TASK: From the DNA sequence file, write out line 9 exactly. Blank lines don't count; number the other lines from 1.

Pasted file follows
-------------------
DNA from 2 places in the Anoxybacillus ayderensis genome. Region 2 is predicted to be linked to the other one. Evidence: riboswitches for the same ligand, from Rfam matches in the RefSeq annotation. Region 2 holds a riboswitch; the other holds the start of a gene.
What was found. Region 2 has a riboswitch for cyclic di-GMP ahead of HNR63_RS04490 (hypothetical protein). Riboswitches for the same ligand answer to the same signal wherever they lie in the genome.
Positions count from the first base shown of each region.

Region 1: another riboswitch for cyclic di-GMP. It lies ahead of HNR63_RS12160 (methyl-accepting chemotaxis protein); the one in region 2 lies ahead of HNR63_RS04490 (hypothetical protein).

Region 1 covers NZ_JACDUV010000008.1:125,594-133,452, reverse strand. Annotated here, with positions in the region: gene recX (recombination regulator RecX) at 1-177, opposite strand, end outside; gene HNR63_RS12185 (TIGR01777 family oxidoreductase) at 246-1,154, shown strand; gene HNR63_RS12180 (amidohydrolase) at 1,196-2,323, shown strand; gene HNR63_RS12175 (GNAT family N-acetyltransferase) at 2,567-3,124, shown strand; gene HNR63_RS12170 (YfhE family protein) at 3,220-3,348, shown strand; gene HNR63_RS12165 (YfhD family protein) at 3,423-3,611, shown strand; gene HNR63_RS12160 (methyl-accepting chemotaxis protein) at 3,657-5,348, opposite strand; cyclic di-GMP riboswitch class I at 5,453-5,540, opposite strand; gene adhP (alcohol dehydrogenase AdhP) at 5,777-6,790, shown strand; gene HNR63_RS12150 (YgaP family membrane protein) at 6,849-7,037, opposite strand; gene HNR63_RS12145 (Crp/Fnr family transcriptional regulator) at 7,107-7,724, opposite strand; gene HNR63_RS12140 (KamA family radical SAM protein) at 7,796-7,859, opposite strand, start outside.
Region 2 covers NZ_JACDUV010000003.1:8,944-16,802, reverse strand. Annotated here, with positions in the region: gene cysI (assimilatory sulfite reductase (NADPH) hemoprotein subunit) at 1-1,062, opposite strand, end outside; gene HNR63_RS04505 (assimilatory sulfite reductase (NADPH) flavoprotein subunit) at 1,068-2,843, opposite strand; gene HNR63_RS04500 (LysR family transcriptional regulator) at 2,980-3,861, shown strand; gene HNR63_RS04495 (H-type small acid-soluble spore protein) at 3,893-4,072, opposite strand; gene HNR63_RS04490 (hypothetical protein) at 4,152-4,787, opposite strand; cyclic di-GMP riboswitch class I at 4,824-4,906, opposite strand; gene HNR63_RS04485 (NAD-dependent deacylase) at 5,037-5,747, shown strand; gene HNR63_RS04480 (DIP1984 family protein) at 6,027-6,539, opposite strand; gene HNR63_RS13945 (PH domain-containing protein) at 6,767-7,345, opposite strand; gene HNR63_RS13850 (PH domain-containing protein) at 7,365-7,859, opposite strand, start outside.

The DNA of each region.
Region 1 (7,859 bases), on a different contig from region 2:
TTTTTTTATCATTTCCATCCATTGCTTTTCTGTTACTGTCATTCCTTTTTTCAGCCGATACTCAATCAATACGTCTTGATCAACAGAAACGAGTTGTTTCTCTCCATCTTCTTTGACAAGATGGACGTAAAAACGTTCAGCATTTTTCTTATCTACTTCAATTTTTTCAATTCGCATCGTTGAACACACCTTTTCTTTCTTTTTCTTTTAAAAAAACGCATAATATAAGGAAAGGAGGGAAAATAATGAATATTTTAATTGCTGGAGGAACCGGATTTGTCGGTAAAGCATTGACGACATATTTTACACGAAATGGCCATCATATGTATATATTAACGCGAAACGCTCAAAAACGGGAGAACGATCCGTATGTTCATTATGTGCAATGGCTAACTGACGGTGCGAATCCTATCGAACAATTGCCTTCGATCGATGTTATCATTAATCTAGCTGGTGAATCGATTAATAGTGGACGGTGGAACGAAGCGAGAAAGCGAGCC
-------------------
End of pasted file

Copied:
TTTTTTTATCATTTCCATCCATTGCTTTTCTGTTACTGTCATTCCTTTTTTCAGCCGATACTCAATCAATACGTCTTGATCAACAGAAACGAGTTGTTTCTCTCCATCTTCTTTGACAAGATGGACGTAAAAACGTTCAGCATTTTTCTTATCTACTTCAATTTTTTCAATTCGCATCGTTGAACACACCTTTTCTTTCTTTTTCTTTTAAAAAAACGCATAATATAAGGAAAGGAGGGAAAATAATGAATATTTTAATTGCTGGAGGAACCGGATTTGTCGGTAAAGCATTGACGACATATTTTACACGAAATGGCCATCATATGTATATATTAACGCGAAACGCTCAAAAACGGGAGAACGATCCGTATGTTCATTATGTGCAATGGCTAACTGACGGTGCGAATCCTATCGAACAATTGCCTTCGATCGATGTTATCATTAATCTAGCTGGTGAATCGATTAATAGTGGACGGTGGAACGAAGCGAGAAAGCGAGCC